Sept 14, 2011 - Free time should be spent cooking!
Sep. 14, 2011 5:47 pm
Updated: Sep. 15, 2011 7:10 pm
The first entry in my all recipes blog. ATM: I'm juggling a stock pot, trying to figure out where a mysterious clicking is coming from in my room, and surfing the internet all at the same time.
Today was productive, in a culinary way. I began by diagnosing a sick vacuum cleaner. It's my mom's 20 year old Rainbow and the engine seems to have seized up. I then moved on to a crepe badder that I had thrown together last night just out of experimentation.
It had separated slightly, but after giving it a good stir, all seemed well. It was corn-meal based with slightly more salt than a standard crepe badder. The first crepe, as always, failed. But every other one turned out as well as could be expected, and for
what I'm going to use them for in 2 weeks (obviously I'll be making fresh ones), they'll be perfect.
Then I ate breakfast, got together my weekly bank deposit, and grabbed up some mail. I ran my errands, came back and decided to get some other chores done before I got into my major cooking projects. I started by finally testing out some home-made concrete
holders for my 11" tiki torches. With a twig or piece of cardboard to wedge the torches in, the holders work perfectly. Then I finally opened my new tent.
I hadn't even gotten it out of the amazon box that it was shipped in, so I was hoping that it was fine and I wouldn't have to spend the time/money to have it returned. After 5 mins or so I had it all set up, I got out my new air bed to make sure and vuala,
it's perfect. The tent that I've used for years is slightly bigger, and the air beds that I would always use were queen-size. I'm quite happy sleeping on a single and the coleman 4-in-1 air bed is 2 singles that can zip/strap together to be either a double-high
(mattress & box spring setup), a king, or be 2 separate twins. And since I'm going to be using my new tent for some cooler times of the year, it's smaller size will really help to insulate my body heat (I hope).
After taking it all down (I'm quite proud of how well I folded everything up. Tents, mattresses and sleeping bags are usually twice the size that it started out regardless of the tactics that I use) I swept out the garage, cleaned up the mess that was accumulating
from my little projects and then swept off the drive way. And finally it was time to start on my major cooking projects.
I grabbed the jar of jalapeno slices, and the chicken I had in the garage fridge. I unwrapped the chicken and pirated 1 leg/thigh and both breasts with my boning knife. I really enjoy saving a ton of money by buying whole chickens. I'm perfectly willing to
eat any part of a chicken, and I'm always left with plenty of bones / scraps to build stocks. So I stuck the breasts and leg/thigh into the freezer to be used on my camping trip in 2 weeks. And, for the first time in my life, I started a stock from entirely
fresh, unfrozen chicken. I always do what most would consider half-batches because I like doing it and like the ease of control with smaller batches. I figured that this time I would make the stock with more chicken than normal, so I added my smallest frozen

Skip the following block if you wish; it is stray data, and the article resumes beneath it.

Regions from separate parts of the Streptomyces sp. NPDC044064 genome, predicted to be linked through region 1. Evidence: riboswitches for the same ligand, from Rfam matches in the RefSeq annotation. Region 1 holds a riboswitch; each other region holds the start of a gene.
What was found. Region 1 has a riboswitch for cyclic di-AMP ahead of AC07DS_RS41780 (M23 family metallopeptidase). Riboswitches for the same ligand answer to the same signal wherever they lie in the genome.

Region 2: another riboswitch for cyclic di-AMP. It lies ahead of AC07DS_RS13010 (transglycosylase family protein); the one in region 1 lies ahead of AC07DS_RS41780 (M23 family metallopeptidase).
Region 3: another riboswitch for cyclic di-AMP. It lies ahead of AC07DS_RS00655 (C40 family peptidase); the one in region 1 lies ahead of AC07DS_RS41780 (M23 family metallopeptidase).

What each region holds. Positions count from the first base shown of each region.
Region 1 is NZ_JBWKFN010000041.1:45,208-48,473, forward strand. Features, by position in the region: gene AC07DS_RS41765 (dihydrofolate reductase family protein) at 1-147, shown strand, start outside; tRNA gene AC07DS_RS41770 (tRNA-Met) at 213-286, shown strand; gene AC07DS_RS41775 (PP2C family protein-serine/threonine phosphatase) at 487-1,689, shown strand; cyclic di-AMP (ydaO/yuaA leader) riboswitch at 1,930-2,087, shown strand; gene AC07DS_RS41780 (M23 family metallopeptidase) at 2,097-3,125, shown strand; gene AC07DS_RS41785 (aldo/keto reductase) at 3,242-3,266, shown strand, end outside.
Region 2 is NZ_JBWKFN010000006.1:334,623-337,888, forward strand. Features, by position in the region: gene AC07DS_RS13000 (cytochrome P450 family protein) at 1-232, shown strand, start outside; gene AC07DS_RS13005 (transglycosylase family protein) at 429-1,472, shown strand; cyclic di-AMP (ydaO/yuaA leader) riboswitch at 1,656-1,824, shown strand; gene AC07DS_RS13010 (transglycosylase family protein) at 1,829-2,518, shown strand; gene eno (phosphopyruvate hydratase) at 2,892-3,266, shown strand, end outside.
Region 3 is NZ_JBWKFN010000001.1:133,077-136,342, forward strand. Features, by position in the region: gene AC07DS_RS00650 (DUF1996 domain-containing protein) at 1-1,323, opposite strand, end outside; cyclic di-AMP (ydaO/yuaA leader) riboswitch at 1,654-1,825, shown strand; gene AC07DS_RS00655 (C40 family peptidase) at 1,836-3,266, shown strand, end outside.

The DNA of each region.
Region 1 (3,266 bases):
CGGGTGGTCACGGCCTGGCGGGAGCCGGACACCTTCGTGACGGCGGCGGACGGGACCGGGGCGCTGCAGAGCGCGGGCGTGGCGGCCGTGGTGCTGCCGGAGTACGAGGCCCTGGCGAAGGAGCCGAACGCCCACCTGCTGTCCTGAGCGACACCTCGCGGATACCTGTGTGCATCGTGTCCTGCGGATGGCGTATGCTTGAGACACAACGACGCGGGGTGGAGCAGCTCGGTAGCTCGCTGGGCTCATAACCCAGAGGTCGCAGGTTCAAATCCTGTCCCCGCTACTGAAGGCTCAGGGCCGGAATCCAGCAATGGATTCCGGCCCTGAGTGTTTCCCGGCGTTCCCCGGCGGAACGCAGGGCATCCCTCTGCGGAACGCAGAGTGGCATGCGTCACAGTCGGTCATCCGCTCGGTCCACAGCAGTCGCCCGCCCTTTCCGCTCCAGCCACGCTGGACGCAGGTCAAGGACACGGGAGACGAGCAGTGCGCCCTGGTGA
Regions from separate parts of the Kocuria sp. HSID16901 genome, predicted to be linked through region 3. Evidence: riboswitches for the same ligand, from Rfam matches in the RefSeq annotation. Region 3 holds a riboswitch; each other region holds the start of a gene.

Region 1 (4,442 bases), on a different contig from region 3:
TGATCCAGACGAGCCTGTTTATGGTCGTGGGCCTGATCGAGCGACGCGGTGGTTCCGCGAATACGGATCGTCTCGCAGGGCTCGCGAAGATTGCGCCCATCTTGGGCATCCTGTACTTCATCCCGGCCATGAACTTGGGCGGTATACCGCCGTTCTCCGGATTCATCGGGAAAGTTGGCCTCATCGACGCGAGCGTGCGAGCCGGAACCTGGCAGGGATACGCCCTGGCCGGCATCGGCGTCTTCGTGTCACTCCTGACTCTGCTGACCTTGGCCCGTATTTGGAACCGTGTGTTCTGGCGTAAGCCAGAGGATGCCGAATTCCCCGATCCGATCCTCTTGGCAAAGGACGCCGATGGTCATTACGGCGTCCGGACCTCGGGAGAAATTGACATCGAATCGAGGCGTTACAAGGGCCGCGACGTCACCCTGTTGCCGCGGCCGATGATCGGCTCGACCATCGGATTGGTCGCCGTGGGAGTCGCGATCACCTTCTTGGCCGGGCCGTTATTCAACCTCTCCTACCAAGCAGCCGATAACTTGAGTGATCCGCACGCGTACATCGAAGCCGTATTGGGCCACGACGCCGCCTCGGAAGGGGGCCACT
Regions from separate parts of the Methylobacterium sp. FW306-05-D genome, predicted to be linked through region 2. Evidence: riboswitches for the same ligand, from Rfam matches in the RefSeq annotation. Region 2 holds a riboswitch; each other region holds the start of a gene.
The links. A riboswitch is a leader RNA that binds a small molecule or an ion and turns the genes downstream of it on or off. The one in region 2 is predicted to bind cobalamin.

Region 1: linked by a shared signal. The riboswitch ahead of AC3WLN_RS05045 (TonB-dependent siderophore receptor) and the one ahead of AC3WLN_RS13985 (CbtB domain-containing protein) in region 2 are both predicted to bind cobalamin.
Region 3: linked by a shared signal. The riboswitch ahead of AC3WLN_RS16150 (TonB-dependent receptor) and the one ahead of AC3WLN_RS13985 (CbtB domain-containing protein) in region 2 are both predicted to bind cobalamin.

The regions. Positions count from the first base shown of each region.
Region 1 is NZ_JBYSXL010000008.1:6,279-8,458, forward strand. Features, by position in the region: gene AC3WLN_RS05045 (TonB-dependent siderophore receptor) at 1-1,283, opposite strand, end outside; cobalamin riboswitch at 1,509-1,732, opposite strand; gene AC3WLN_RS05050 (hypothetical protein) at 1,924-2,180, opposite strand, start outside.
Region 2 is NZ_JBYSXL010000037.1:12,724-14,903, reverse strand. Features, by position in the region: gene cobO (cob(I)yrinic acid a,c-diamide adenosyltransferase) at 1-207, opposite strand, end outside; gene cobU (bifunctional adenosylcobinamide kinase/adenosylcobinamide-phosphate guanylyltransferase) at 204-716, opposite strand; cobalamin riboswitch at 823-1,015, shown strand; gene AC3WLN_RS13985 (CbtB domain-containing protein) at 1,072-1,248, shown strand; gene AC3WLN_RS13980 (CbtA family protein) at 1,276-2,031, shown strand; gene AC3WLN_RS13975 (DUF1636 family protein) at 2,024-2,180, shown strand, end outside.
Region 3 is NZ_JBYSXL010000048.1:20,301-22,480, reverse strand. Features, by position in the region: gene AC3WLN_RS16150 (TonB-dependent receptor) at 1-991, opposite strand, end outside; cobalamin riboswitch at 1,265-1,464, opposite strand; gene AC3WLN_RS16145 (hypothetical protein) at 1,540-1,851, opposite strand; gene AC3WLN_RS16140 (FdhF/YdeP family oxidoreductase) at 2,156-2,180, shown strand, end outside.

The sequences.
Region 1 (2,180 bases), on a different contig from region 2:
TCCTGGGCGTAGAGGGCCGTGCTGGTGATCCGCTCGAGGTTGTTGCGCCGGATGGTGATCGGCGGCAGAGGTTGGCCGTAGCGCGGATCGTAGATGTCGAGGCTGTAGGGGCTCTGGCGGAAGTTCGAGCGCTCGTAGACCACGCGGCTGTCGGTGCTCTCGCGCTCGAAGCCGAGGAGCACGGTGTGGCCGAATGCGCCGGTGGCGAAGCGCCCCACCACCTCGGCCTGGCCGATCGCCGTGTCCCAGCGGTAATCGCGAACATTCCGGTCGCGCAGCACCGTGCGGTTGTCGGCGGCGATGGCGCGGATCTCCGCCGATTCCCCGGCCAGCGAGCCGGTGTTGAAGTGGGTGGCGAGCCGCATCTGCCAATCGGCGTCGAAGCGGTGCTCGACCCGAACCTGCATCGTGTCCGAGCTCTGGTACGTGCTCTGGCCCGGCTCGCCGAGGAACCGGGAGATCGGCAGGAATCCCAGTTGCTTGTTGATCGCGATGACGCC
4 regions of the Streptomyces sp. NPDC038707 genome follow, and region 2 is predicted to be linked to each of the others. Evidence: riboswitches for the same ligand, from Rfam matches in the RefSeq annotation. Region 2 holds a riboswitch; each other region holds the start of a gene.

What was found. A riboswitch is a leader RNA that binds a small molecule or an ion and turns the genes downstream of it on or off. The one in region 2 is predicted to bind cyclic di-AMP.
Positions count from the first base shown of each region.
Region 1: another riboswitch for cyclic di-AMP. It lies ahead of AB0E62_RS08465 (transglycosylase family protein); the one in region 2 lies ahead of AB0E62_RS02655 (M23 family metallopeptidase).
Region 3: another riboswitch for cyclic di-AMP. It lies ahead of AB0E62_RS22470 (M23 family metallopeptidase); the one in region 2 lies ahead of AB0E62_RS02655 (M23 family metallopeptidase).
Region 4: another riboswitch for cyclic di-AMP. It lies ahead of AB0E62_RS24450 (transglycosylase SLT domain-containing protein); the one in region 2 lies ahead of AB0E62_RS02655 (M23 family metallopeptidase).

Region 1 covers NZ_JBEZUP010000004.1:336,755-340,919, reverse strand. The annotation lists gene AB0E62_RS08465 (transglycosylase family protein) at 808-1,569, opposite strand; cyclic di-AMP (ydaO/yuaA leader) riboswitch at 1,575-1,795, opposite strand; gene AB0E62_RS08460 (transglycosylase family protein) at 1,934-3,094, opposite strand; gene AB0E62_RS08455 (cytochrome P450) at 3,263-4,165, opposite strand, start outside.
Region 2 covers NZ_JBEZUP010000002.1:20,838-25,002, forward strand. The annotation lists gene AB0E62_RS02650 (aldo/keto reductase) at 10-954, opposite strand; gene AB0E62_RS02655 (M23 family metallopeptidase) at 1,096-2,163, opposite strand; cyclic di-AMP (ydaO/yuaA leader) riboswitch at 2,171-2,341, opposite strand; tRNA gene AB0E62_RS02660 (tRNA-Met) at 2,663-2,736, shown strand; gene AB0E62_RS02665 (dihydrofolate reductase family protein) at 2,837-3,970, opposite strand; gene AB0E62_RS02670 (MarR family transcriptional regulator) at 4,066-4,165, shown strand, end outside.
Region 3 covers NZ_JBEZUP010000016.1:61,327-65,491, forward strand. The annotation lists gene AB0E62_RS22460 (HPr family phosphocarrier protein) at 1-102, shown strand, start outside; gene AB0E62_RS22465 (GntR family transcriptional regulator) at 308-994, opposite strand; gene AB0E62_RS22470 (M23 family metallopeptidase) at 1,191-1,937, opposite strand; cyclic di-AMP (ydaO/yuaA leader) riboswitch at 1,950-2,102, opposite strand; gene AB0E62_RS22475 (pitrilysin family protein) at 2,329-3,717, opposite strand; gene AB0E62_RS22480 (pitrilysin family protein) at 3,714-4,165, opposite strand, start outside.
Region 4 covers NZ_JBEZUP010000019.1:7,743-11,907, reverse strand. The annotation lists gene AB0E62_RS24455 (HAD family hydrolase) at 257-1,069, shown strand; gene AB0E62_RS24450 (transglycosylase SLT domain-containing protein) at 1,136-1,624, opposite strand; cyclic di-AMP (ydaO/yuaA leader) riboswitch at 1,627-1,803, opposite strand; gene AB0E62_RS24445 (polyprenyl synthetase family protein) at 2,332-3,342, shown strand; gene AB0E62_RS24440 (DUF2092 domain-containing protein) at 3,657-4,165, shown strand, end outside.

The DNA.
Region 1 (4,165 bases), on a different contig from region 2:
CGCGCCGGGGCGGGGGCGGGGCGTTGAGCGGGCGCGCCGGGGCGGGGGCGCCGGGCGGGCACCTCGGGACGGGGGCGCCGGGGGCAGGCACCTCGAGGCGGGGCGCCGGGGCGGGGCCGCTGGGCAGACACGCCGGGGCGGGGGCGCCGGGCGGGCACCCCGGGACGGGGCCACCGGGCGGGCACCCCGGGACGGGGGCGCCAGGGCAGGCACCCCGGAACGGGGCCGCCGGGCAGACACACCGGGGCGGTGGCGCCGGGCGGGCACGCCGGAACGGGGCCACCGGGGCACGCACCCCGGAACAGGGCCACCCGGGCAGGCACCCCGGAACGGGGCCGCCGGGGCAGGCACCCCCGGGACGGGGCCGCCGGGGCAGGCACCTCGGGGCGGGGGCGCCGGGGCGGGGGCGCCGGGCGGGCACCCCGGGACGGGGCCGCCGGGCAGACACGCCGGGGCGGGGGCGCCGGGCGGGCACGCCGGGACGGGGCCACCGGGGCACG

carcase. So it's not entirely fresh, but it's still gonna be good. I used 1 and 1/2 onions, 2 stalks of celery, 4 small carrots, about 15 peppercorns (I love peppercorn), and 2 small bay leaves.
Right now the stock is 5 and 1/2 hours in and it's doing very well. So after cooking up a pound of ground beef into hamburgers, using up the other 1/2 onion and some tomatoes that I picked from our plants just today, I did some more cleaning but this time the
kitchen was in need of attention. I put away the leftover hamburgers, filled + started the dish washer, cleaned the pans I used today, and then moved onto making some candied jalapenos (also for my camping trip).
I love this recipe, I take 1 jar of Mt Olive jalapeno slices, drain the liquid into a measuring cup (usually about 5-7 floz) and then add about 3/4c sugar (basically doubling the volume of the liquid). Then it's just a matter of bringing the mixture to a rapid
boil in a small sauce pan, stirring frequently, and then adding the hot liquid back to the jalapenos. I fill it up to cover the jalapenos, but they tend to float in the syrup, so I pay more attention to the jar and fill it to the bottom of the rim that the
lid fits around. I place it on the counter with the lid set on top (but not tightened) and let it cool for 10 mins or so, and move them to the fridge. They're good for-basically-ever! They're best with cream cheese on anything that cream cheese tastes good
with, but I love them with corn bread!
I cleaned up again, and then moved to my computer and here I sit. Still baby-sitting my stock and about to move on to maybe my last project today, my own mix of taco seasoning (some of which will be used on my camping trip). It's really easy and is just a matter
of proportions. You can use any spices that you like, but for taco seasoning the most important ingredients are cumin, onion, garlic, ground chile powder (with an 'E', that's important) like cayenne or ancho, and then... the secret to an awesome taco seasoning
isn't in the flavor at all. It's in corn starch which is there to add a great deal of texture and to help bind things together. If you've ever had taco beef that had good flavor, but was crumbly, sort of greasy and didn't seem to stay in your taco, it was
Alright, well I guess that's all I have time to write about today. Have a good night, and who knows if / when I'll be writing again.